Treasure Hunter G Soundtrack by Squaresoft. Compossed by Hitoshi Sakimoto


Completely unlike any Irish music I ever heard. But does it matter if that is what you like?


Not in my case. I didn't mention it in this thread I think, but actually I'm a video game music hunter. I try to find possible inspirations of famous video game music soundtracks from real world music and document them in a blog

https://www.destructoid.com/blogs/PhilsPhindings/

I think there are several composers who got heavily inspired by irish/celtic music and I try to find pieces and structures that sound like game music pieces I know.


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PostPosted: Fri May 15, 2020 7:49 am 
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With all due respect, these are composed pieces, just as much as a movie soundtrack, musical theatre production, or Viennese symphony. The composer may draw from another idiom, like Thomas Newman drew from Indian idioms for Best Exotic Marigold Hotel, Claude Debussy drew from Balinese gamelan, Antonin Dvorak drew from African American folk music for Symphony No. 9, or Joseph Haydn drew from Austrian folk music. A composer may arrange or deliberately quote an existing traditional piece, as Aaron Copland did with Simple Gifts, and as movie soundtracks do now and then. Beyond that, if you can draw a direct line from the composition to some other specific piece of music, then either the composer isn't doing their job, or you are imagining things.


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PostPosted: Fri May 15, 2020 9:26 am 
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Sure. And I want to document such potential draws for video games. Because I care about where the stuff I care about comes from. Is there a problem with this?


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PostPosted: Fri May 15, 2020 12:14 pm 
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In this thread, I see you asking for specific tunes that have been copied, not just general influences. I suggest that these direct connections, between composed music and specific traditional tunes, probably don't exist.


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PostPosted: Fri May 15, 2020 12:25 pm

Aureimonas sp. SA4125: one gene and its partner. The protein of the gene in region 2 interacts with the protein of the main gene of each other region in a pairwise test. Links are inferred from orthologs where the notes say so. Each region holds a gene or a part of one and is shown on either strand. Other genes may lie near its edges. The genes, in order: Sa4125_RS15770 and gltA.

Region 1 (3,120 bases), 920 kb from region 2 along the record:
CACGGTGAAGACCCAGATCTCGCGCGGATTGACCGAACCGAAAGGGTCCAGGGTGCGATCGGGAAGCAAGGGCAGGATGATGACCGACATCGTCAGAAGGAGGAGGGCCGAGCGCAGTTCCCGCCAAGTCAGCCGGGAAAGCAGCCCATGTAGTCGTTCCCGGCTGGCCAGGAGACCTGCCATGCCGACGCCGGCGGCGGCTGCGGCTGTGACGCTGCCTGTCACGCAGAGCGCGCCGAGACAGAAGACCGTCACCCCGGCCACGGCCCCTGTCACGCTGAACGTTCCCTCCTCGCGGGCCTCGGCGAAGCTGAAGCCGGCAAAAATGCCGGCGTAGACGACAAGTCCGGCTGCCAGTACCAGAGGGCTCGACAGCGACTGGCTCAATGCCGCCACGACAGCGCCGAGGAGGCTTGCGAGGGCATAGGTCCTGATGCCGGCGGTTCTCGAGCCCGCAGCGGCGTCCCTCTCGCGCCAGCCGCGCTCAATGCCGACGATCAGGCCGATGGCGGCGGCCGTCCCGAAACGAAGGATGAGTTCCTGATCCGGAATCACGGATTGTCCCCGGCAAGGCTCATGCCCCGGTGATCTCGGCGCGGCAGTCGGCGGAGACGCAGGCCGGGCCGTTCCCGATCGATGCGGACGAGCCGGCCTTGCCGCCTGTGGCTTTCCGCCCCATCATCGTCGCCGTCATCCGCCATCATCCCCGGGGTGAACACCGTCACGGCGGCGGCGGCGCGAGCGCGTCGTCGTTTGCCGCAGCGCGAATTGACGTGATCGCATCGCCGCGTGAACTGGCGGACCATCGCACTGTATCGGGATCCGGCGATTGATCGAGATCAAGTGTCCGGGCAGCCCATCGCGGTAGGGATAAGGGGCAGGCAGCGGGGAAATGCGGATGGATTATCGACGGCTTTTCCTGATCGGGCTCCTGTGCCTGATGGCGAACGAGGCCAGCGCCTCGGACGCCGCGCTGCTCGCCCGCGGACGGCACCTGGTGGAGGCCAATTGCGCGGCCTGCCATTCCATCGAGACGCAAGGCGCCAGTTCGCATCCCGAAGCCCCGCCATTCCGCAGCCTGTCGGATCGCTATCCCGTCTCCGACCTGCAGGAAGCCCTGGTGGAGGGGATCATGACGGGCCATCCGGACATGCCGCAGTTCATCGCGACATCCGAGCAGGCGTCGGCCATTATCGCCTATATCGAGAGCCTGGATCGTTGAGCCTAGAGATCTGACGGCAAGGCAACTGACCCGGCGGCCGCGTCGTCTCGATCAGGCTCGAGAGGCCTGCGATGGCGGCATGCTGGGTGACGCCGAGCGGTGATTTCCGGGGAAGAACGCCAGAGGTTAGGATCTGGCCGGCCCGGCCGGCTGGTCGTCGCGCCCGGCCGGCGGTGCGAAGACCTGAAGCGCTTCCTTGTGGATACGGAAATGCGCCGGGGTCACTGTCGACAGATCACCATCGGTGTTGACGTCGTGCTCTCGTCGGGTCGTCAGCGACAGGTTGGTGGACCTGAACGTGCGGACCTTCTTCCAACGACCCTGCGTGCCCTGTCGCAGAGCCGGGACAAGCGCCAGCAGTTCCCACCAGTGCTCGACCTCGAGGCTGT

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Tunborough wrote:
I suggest that these direct connections, between composed music and specific traditional tunes, probably don't exist.

In the unlikely event that they do, it's probably so piecemeal as to be untraceable; as with any musical idiom, there will be motifs that are revisited in many different tunes. And there's a huge difference between mood and construction.

We recently had another member on the same quest. He soon found that his search was fruitless, because he was essentially on the wrong trail. We're not trying to block anyone's way; it's just that there's no answering these questions in the way that they're framed.

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PostPosted: Fri May 15, 2020 12:43 pm 
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Tunborough wrote:
In this thread, I see you asking for specific tunes that have been copied, not just general influences. I suggest that these direct connections, between composed music and specific traditional tunes, probably don't exist.



Ok, say you have a composer who is known to like jazz. So you dig into your jazz collection and you find 5-6 pieces that have a sample that resembles a famous song of said composer a lot. It is not far fetched to think that the composer might have heard one or more of those pieces an decided to use the sample, especially if everyone already uses it. It is not a quote in the sense you listed it (as the composer did not name a particular origin) nor is it merely a stylistic resemblance. It would probably be considered a genre standard, but even for genre standards you can try to find out how far back the standard goes and that means you try looking for earlier pieces that have said melody. Now, if I ask for particular songs it's because I have a starting point and if this song has a history of covering I want to go back this history as far as possible before I start searching in the breadth.

Btw there are some interviews with these composers where they name particular sections of particular songs as direct inspirement for their own songs without indication in-game that these are supposed to be deliberate quotes (probably because, as mentioned above, the samples are usually genre standards).